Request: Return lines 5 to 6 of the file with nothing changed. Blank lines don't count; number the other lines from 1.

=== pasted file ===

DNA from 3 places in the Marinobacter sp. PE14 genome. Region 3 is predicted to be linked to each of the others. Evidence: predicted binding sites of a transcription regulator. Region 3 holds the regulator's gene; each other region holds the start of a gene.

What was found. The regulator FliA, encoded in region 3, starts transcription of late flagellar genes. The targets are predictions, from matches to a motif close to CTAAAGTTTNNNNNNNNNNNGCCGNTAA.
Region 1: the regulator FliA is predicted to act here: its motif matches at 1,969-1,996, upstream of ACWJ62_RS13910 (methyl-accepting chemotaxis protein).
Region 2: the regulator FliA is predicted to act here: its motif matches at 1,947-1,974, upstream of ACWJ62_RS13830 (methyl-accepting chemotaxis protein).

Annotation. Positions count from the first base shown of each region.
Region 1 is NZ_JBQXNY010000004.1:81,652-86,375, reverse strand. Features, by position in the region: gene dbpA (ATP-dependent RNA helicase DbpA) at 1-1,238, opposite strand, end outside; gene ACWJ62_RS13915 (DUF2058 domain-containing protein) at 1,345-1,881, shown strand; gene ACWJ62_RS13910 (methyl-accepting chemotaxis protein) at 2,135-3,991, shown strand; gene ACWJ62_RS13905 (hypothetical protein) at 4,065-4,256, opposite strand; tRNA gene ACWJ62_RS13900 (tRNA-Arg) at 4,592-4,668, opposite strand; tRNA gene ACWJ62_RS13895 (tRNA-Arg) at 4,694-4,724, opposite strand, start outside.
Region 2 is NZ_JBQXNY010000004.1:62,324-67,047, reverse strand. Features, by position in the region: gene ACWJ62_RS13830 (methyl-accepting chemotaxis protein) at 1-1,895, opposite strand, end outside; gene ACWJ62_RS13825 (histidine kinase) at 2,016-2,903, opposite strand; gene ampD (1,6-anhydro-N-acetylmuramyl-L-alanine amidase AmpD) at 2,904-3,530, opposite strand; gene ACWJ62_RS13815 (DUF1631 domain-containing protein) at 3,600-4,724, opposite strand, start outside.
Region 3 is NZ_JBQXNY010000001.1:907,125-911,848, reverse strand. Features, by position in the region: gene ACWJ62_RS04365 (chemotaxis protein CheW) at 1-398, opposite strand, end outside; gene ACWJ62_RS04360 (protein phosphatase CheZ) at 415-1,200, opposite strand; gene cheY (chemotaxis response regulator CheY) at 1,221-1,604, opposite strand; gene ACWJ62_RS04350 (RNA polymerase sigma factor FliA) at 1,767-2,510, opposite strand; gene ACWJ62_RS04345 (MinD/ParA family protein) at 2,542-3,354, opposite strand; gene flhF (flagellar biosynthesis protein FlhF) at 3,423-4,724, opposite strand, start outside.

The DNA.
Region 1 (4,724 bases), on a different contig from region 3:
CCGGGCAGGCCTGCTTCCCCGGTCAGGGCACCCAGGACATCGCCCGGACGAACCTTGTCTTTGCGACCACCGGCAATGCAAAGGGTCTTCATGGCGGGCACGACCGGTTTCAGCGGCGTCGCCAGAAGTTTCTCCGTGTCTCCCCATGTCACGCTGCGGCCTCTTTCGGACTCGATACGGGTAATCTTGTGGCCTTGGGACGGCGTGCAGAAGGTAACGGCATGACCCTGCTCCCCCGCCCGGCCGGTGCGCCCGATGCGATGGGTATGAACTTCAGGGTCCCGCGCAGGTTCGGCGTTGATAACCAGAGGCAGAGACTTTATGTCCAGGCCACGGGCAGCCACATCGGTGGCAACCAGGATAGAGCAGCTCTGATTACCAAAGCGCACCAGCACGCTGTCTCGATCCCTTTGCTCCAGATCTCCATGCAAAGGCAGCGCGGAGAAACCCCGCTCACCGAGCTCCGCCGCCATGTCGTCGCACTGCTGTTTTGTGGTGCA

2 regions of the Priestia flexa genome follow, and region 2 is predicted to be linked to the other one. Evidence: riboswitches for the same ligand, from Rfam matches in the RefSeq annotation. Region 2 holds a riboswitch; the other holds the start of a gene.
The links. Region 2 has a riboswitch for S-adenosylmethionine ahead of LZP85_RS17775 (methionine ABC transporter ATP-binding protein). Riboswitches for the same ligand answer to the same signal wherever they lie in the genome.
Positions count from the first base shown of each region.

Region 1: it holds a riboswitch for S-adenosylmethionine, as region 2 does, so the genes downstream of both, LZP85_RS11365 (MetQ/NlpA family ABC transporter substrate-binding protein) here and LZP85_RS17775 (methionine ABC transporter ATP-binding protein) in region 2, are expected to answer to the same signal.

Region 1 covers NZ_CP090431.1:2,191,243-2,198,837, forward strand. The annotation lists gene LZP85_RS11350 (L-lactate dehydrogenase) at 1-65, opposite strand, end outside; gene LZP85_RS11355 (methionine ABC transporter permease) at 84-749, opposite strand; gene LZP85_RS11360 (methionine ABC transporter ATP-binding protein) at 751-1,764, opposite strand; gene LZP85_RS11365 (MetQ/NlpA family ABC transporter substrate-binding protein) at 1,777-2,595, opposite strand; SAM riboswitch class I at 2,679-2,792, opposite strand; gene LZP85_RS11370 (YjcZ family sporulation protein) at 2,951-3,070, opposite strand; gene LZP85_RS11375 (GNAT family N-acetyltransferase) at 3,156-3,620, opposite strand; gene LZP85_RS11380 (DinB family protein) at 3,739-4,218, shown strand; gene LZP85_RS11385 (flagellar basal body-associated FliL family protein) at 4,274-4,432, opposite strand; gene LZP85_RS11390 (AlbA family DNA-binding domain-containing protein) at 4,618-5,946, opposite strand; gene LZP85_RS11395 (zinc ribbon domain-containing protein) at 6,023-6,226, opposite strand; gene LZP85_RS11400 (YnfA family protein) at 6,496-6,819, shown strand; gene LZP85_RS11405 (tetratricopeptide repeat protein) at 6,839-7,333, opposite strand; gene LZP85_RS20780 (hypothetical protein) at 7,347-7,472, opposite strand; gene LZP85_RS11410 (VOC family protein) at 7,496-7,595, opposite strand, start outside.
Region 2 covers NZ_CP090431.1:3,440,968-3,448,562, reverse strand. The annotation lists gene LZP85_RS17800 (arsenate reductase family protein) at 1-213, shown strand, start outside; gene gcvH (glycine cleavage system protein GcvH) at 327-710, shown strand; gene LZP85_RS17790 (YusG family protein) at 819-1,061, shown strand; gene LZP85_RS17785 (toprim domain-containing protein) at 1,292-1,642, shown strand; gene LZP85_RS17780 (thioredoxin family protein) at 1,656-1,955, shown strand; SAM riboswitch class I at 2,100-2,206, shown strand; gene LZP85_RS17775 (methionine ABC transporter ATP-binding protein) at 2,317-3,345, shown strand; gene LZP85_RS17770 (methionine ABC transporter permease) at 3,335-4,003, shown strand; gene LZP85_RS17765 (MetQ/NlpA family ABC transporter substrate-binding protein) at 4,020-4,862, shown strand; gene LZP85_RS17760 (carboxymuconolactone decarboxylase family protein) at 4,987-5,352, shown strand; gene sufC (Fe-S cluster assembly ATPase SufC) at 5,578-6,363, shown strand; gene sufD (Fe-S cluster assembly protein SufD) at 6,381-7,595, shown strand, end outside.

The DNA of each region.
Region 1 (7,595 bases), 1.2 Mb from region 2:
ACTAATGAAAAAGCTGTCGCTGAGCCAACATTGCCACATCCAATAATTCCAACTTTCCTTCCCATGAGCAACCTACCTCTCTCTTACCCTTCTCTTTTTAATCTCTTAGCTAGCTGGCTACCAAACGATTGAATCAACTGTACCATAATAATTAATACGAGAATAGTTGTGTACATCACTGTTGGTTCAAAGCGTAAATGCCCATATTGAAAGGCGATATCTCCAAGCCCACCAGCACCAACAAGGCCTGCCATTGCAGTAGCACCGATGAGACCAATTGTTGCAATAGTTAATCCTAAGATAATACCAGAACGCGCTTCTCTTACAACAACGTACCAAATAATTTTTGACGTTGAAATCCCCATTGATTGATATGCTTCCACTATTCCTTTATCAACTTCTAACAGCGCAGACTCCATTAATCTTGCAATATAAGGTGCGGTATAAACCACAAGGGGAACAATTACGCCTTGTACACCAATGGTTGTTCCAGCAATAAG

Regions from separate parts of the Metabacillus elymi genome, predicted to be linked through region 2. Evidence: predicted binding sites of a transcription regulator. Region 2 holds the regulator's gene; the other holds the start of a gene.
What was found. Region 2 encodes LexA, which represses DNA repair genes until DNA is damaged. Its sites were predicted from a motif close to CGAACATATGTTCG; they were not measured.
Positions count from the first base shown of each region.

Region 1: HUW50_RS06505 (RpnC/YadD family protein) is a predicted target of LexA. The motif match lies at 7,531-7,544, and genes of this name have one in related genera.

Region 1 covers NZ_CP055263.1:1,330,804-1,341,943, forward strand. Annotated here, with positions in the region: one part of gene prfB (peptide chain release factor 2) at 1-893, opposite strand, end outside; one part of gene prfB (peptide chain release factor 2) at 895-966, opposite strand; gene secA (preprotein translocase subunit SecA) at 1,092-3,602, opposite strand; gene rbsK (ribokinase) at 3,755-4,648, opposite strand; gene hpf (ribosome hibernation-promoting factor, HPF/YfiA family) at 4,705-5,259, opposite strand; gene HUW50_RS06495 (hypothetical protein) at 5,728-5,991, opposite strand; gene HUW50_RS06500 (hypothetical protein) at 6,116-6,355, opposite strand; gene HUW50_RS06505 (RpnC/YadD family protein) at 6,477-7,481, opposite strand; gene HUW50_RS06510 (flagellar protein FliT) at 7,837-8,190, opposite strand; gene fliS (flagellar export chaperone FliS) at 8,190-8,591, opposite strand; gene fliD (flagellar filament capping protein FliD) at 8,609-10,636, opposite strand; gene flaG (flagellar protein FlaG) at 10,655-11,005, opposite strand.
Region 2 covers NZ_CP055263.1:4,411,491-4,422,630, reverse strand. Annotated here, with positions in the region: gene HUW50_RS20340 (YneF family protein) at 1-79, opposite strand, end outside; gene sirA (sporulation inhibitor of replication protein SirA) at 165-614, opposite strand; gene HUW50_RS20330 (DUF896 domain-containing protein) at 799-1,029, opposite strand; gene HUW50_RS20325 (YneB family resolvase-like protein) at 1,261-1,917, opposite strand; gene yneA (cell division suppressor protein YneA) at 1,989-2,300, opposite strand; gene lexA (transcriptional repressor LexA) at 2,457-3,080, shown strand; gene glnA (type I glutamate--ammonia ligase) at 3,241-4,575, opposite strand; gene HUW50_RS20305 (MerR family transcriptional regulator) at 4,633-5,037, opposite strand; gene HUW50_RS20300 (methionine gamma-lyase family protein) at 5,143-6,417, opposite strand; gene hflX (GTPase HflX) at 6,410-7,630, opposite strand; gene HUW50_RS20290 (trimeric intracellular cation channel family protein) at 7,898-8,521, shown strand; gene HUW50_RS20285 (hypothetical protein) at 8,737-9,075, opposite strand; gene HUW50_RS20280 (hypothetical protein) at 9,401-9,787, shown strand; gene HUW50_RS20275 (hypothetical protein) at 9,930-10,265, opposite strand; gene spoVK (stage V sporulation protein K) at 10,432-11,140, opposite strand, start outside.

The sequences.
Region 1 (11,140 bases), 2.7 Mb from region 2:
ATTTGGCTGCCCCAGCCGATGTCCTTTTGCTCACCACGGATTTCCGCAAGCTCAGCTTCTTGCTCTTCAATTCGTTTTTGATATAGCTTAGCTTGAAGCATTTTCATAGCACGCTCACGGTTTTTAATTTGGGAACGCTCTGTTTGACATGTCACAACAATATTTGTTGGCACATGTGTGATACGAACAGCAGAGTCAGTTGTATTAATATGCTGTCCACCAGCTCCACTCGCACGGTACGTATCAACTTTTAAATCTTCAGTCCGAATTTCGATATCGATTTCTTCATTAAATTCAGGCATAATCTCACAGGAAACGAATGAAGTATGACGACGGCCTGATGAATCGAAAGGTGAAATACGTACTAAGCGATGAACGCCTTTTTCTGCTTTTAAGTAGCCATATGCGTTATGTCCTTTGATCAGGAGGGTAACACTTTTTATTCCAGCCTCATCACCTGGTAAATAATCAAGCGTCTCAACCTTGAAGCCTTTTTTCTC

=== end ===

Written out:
Annotation. Positions count from the first base shown of each region.
Region 1 is NZ_JBQXNY010000004.1:81,652-86,375, reverse strand. Features, by position in the region: gene dbpA (ATP-dependent RNA helicase DbpA) at 1-1,238, opposite strand, end outside; gene ACWJ62_RS13915 (DUF2058 domain-containing protein) at 1,345-1,881, shown strand; gene ACWJ62_RS13910 (methyl-accepting chemotaxis protein) at 2,135-3,991, shown strand; gene ACWJ62_RS13905 (hypothetical protein) at 4,065-4,256, opposite strand; tRNA gene ACWJ62_RS13900 (tRNA-Arg) at 4,592-4,668, opposite strand; tRNA gene ACWJ62_RS13895 (tRNA-Arg) at 4,694-4,724, opposite strand, start outside.